GOD SHOWS HIS PRESENCE AND POWER
The Lord heard Elijah’s cry, and the boy’s life returned to him, and he lived.1 KINGS 17:22
Scripture has no single word for miracle. The concept is a blend of the thoughts expressed by three terms: wonder, mighty work, and sign.
Wonder is the primary notion. (Miracle, from the Latin miraculum, means something that evokes wonder.) A miracle is an observed event that triggers awareness of God’s presence and power. Striking providences and coincidences, and awesome events such as childbirth, no less than works of new creative power, are properly called miracles since they communicate this awareness. In this sense, at least, there are miracles today.
Mighty work (work of power) focuses on the impression that miracles make, and points to the presence in Bible history of supernatural acts of God involving the power that created the world from nothing. Thus, the raising of the dead to life, which Jesus did three times, not counting his own resurrection (Luke 7:11–17; 8:49–56; John 11:38–44), and Elijah, Elisha, Peter, and Paul did once each (1 Kings 17:17–24; 2 Kings 4:18–37; Acts 9:36–41; 20:9–12), is a work of this creative power; it cannot be explained in terms of coincidence or of nature taking its course. The same is true of organic healings, of which the Gospels recount many; they too exhibit supernatural re-creating and restoring.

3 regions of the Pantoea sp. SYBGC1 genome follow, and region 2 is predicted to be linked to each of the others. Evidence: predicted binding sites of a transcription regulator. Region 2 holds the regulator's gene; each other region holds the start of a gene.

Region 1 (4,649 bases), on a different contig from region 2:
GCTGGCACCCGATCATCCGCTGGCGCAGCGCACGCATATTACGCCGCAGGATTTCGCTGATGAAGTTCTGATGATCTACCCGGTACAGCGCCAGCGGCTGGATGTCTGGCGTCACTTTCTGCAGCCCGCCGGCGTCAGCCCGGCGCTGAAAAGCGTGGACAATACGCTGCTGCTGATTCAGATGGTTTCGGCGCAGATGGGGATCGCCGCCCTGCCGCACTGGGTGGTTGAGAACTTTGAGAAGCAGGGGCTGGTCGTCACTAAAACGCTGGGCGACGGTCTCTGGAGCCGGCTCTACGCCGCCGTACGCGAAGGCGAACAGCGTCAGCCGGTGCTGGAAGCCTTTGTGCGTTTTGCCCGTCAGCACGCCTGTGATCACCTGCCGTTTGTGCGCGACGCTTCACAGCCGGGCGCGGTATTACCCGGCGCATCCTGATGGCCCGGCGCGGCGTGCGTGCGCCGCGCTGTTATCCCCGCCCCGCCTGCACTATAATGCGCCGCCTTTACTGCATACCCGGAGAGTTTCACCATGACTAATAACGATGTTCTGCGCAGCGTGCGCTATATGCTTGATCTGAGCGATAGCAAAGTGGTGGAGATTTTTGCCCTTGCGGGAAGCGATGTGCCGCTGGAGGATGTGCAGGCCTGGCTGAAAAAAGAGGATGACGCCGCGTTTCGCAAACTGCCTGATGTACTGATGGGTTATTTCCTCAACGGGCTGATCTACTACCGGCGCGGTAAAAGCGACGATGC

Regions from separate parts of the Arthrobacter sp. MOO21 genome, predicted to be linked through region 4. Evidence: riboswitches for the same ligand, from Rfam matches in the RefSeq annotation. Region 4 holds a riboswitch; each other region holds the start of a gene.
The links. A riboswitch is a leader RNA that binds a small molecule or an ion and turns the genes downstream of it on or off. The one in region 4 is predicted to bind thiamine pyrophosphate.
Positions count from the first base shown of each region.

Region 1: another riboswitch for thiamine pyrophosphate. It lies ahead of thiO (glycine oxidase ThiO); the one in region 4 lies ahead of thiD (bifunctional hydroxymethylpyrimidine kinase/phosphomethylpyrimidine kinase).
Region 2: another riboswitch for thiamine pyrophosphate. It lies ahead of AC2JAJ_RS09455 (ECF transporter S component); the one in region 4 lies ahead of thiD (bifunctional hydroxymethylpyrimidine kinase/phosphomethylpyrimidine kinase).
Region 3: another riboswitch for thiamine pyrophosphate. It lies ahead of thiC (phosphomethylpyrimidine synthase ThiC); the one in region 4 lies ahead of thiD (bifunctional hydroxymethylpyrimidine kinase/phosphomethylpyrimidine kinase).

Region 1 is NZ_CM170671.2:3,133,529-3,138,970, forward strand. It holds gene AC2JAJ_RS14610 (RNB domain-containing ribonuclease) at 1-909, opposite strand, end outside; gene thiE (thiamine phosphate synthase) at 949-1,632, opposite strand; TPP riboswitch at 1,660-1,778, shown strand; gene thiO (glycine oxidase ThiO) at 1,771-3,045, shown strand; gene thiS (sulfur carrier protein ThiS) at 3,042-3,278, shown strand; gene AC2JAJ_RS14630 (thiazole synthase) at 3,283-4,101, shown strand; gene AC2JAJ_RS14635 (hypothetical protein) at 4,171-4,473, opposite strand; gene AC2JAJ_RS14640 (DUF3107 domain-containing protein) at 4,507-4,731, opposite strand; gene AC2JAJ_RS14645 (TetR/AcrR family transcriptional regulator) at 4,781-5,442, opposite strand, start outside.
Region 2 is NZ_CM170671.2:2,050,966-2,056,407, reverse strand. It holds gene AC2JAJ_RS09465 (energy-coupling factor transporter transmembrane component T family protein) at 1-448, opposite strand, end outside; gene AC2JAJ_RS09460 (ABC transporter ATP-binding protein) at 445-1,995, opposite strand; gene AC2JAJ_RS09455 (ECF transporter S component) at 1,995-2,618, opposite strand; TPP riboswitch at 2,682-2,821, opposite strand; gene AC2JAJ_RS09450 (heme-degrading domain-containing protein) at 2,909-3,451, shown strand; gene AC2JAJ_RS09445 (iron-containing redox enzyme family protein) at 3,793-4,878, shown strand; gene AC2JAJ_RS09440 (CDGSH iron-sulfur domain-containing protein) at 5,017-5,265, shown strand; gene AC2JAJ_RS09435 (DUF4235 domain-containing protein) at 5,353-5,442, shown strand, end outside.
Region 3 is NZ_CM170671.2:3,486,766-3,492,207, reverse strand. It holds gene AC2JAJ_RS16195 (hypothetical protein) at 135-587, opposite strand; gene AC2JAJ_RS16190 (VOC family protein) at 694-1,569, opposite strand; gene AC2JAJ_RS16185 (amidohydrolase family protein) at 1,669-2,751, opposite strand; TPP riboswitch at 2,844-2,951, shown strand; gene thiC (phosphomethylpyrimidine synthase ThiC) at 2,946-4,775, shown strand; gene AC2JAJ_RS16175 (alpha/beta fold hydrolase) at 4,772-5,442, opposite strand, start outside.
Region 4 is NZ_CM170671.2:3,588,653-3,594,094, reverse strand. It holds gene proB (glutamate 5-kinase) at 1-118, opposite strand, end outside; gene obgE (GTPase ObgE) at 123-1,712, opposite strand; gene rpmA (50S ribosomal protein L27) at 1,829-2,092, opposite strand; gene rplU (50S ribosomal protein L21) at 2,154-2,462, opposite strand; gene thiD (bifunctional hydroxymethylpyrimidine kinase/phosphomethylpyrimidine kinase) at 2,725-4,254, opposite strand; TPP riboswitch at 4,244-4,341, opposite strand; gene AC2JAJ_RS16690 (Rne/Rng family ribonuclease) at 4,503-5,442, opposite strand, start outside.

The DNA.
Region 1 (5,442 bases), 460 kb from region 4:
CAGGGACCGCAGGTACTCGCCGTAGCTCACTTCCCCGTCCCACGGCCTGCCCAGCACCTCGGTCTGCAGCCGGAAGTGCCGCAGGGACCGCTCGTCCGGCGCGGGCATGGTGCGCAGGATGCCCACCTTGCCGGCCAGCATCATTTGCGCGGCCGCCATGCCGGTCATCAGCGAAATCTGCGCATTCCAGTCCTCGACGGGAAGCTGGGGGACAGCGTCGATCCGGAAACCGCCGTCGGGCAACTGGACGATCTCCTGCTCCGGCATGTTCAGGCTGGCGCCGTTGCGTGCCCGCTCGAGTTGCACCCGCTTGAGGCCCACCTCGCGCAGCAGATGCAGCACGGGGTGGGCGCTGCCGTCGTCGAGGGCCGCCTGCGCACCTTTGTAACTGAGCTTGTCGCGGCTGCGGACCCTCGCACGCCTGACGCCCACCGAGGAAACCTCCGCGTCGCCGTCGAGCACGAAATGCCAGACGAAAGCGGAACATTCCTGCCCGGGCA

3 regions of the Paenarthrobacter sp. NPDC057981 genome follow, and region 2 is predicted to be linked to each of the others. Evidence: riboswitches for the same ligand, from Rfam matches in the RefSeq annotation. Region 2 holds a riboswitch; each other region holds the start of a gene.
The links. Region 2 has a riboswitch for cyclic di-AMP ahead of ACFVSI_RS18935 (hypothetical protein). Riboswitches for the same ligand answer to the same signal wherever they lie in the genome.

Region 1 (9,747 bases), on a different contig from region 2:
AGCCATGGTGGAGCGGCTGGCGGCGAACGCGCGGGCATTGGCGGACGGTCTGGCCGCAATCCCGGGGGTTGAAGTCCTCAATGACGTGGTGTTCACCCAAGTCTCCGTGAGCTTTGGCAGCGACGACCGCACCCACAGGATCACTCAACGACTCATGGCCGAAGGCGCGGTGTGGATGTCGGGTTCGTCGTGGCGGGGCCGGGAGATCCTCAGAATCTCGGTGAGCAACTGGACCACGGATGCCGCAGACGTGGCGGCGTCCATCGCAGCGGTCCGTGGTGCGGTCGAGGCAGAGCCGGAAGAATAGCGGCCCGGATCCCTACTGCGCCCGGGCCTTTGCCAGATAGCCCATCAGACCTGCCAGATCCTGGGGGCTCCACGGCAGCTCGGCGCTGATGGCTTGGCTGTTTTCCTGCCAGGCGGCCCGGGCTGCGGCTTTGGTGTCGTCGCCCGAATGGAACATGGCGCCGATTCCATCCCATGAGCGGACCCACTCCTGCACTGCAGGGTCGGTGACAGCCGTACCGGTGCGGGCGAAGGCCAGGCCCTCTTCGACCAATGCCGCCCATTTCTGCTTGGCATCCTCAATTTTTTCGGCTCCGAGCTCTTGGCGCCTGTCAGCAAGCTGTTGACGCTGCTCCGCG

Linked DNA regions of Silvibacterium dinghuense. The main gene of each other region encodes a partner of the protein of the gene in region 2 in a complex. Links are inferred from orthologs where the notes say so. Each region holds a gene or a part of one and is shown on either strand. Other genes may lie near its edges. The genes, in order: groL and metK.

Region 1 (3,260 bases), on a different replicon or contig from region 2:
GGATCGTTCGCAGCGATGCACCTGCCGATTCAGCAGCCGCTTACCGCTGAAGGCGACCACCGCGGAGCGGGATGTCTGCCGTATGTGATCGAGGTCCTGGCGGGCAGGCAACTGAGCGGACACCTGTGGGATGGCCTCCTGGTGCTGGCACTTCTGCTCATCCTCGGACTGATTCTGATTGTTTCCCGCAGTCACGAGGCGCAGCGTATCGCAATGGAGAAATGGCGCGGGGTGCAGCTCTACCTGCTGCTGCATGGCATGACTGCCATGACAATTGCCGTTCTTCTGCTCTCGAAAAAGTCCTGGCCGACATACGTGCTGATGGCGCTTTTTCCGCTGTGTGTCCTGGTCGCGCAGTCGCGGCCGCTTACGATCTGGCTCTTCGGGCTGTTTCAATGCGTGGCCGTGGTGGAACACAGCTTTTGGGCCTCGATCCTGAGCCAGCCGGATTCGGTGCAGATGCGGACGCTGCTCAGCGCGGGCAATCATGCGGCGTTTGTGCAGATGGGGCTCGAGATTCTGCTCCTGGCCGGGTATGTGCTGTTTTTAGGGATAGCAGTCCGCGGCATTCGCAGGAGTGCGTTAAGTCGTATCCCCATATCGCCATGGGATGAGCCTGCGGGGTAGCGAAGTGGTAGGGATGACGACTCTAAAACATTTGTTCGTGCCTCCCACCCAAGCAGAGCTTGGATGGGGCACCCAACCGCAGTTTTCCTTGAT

Sign as a label for miracles (the label regularly used in John’s Gospel, where seven key miracles are recorded) means that they signify something; in other words, they carry a message. The miracles in Scripture are nearly all clustered in the time of the Exodus, of Elijah and Elisha, and of Christ and his apostles. First of all, they authenticate the miracle workers themselves as God’s representatives and messengers (cf. Exod. 4:1–9; 1 Kings 17:24; John 10:38; 14:11; 2 Cor. 12:12; Heb. 2:3–4); and they also show forth something of God’s power in salvation and judgment. Such is their significance.
Belief in the miraculous is integral to Christianity. Theologians who discard all miracles, thus obliging themselves to deny Jesus’ incarnation and resurrection, the two supreme miracles of Scripture, should not claim to be Christians: the claim is not valid. The rejection of miracles by yesterday’s scientists sprang not from science but from the dogma of a universe of absolute uniformity that scientists brought to their scientific work. There is nothing irrational about believing that God who made the world can still intrude creatively into it. Christians should recognize that it is not faith in the biblical miracles, and in God’s ability to work miracles today should he so wish, but doubt about these things, that is unreasonable.
J. I. Packer, Concise Theology: A Guide to Historic Christian Beliefs (Wheaton, IL: Tyndale House, 1993), 57–58.